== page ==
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  1. #1
    Senior Member Breck's Avatar
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    Help Evaluating My Upcoming Purchases

    Sorry to drop this newb'ish stuff here but I don't have any hiking buddies that are experienced enough with hammocks ensure I'm on the right track and not missing anything.

    After spending a couple of nights below 45* in Yosemite this year in an ENO with no underquilt or pad and a LaFuma 1000 35+* bag, I donít think everyone here would argue that I seriously need to rethink my hammockís setup. And for those of you asking, ďWhat was he thinking?Ē I can only plead ignorance to the effects of compressing your insulation and moving your body up off the ground for air to flow under it. What can I say, itís been my first full year of camping and I tend to be a handís on learner (or in this case, a frozen bottom learner). So as I spent those few wonderful nights in Yosemite shivering out of control from 2am to about 4am and then reliving my Navy days doing jumping jacks as the sun rose to warm up, I promised myself I would get up to speed on getting a warm nightís rest. Thatís when I found this site.


    Iíve been lurking here for a couple of months trying to answer as many of my newb questions without asking the same questions that have been asked many times over. The more I read here and reflect on my Yosemite trip the more I hear, ďStimpy, you IDIOT!Ē playing over and over in my head. So Iím dedicating 2010 to redoing my entire backpacking/camping load out. This project is also being spurred on by my pending move from the California to Indiana. For the first time I have to consider regular rain and winter conditions. I think Iíve narrowed down most of my gear needs, and I want to run it by everyone here before I start spending money. My first setup was purchased on a whim and I paid for it with 3 torturous nights of near-sleep. My current plan and reasoning is:


    Hammock Ė WBBB DL1.7 I like my ENO but I think itís a good time to swap it out and keep it around for day hikes. I want a sleeve for my CCF and a bug net and though I know those are easy DIY projects; but the ENO is a single and a hair camped for me at 6í2Ē and 240lbs. The WBBB defiantly looks more roomy and fills the other two features I want in a hammock.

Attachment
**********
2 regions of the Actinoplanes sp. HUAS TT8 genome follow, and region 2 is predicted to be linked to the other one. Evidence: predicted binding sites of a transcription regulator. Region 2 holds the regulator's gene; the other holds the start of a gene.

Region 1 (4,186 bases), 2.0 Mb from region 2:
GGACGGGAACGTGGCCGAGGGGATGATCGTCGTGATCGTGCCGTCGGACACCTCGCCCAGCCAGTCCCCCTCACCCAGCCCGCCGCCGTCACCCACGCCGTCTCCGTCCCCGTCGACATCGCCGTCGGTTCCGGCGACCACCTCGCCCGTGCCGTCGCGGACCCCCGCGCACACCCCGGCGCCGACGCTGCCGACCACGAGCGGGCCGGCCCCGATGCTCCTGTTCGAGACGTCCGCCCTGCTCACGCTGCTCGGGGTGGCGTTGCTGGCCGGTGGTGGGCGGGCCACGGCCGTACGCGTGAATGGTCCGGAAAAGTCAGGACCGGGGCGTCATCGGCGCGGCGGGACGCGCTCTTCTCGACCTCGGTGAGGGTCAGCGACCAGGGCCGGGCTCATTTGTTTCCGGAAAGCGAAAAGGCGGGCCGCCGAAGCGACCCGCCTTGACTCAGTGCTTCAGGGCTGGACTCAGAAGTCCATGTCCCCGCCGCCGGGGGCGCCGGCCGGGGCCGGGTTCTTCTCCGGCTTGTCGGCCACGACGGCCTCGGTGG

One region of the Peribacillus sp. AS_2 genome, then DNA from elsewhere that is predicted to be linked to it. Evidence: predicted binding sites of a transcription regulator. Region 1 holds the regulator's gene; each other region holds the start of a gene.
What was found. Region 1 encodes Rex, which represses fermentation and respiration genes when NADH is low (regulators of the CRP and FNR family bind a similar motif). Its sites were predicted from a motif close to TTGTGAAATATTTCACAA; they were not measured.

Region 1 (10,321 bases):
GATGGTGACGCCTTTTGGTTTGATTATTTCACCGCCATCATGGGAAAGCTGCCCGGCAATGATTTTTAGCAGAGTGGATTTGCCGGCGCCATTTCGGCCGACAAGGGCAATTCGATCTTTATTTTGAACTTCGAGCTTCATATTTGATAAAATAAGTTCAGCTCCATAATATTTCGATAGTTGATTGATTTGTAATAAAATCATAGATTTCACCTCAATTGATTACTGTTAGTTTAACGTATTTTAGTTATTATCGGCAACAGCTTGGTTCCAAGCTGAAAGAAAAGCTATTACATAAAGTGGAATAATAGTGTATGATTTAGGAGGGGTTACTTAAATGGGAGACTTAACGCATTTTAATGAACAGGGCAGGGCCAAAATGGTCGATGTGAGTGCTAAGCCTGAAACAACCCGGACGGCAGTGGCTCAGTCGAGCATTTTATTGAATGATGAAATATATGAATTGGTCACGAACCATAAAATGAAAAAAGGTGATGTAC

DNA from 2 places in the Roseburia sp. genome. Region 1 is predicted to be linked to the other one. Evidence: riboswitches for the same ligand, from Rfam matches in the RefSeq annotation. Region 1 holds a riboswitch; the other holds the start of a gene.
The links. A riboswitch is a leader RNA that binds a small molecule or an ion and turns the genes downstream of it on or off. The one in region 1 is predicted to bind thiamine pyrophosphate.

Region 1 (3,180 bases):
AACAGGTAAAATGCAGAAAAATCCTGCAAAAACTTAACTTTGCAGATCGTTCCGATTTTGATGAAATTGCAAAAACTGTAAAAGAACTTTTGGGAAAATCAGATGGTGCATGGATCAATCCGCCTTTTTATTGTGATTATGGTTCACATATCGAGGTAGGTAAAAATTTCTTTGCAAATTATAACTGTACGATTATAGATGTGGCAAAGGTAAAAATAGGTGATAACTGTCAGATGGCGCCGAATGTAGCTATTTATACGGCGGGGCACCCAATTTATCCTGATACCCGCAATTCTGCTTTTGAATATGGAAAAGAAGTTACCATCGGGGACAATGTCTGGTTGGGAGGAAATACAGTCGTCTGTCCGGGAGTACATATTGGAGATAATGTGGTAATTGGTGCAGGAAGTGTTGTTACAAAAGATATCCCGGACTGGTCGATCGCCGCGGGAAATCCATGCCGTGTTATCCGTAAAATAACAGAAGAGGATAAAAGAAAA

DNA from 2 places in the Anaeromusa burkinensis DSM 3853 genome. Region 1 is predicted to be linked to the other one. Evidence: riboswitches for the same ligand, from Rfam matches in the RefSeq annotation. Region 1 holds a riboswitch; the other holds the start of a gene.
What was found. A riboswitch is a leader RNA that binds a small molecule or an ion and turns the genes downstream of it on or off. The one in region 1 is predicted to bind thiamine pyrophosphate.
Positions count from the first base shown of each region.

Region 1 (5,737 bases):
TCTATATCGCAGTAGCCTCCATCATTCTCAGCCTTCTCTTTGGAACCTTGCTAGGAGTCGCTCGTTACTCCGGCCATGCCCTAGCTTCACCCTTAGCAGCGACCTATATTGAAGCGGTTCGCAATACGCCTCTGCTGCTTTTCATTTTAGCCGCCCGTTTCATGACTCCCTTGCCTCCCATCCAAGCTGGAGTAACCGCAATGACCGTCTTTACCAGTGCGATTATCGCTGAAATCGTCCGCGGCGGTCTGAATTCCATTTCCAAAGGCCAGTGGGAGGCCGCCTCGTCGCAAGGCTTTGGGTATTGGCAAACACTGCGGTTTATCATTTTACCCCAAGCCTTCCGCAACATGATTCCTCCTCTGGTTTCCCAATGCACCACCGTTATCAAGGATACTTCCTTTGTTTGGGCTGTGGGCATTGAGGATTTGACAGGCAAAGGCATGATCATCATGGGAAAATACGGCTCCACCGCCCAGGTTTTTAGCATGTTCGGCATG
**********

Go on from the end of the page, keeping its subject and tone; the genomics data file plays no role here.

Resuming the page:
Underquilt Ė I think Te-Wa has me sold on his design. I like the ĺ UQís concept and have gone back and forth on Te-Wa vs the Yeti. I think the little extra length that Te-Wa provides would suite a my body length more appropriately. Please correct me if Iím wrong.


    Tarp Ė Speers Winter Tarp. I know itís a little big and bulky for summer use but I like the idea of added coverage in wind and rain. I want to be able to pull up a log if it starts down pouring and cook a meal and enjoy the day without being overly confined. Plus, dollar for dollar I think this tarp may be one of the best deals out there.


    Overquilt Ė Iím stuck here. Iím really looking at the JRB Sniveller line of quilts. Iím thinking the Sierra Sniveller due to its extra girth. Iím fairly broad through the shoulders and I donít think No Sniveller will give me the coverage I want without gaps. Iím just debating if I will actually use the poncho feature or if it sounds better in concept then in practice. Does anyone use this feature regularly? Outside of the No Sniveller line most other quilts seem to be too similar to stand out. It appears to me that they come down to basic temp rating and who gives you an extra inch or two in length or width.


    Suspension Ė Iím going to go with the stock webbing option on the WBBB. Seems simple enough and doesnít require me to fiddle with knots in the dark. I like the looks of the Dutch clip but I have yet to figure out where to buy them. Iím sure Iíve overlooked them on a site somewhere.


    Undercover Ė Would a Six Moons Design Gatewood work as an undercover on a WBBB? At $135 itís an extravagant solution in my mind, but having a ground option of a hanging location isnít available is nice. Or is there another Ponch Shelter that could also be used to fill the undercover need that comes in a little cheaper?